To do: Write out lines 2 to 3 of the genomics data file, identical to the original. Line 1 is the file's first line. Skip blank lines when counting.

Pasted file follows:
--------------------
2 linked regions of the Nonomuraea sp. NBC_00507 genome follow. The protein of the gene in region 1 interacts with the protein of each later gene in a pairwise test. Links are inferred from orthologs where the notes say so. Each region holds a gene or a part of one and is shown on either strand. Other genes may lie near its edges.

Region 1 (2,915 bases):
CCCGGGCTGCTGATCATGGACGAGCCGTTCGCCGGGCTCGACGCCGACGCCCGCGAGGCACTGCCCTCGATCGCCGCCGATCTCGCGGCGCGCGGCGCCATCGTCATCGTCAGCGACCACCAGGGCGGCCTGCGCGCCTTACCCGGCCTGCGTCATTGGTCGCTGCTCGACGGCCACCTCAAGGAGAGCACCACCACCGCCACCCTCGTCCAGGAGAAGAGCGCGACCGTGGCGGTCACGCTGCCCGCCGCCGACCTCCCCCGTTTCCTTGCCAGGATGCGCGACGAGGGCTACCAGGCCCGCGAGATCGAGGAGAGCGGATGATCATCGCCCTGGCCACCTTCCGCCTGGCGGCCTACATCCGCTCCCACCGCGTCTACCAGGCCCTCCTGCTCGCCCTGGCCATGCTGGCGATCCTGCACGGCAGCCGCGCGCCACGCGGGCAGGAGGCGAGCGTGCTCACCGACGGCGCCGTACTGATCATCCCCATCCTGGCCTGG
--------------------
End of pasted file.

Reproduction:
Region 1 (2,915 bases):
CCCGGGCTGCTGATCATGGACGAGCCGTTCGCCGGGCTCGACGCCGACGCCCGCGAGGCACTGCCCTCGATCGCCGCCGATCTCGCGGCGCGCGGCGCCATCGTCATCGTCAGCGACCACCAGGGCGGCCTGCGCGCCTTACCCGGCCTGCGTCATTGGTCGCTGCTCGACGGCCACCTCAAGGAGAGCACCACCACCGCCACCCTCGTCCAGGAGAAGAGCGCGACCGTGGCGGTCACGCTGCCCGCCGCCGACCTCCCCCGTTTCCTTGCCAGGATGCGCGACGAGGGCTACCAGGCCCGCGAGATCGAGGAGAGCGGATGATCATCGCCCTGGCCACCTTCCGCCTGGCGGCCTACATCCGCTCCCACCGCGTCTACCAGGCCCTCCTGCTCGCCCTGGCCATGCTGGCGATCCTGCACGGCAGCCGCGCGCCACGCGGGCAGGAGGCGAGCGTGCTCACCGACGGCGCCGTACTGATCATCCCCATCCTGGCCTGG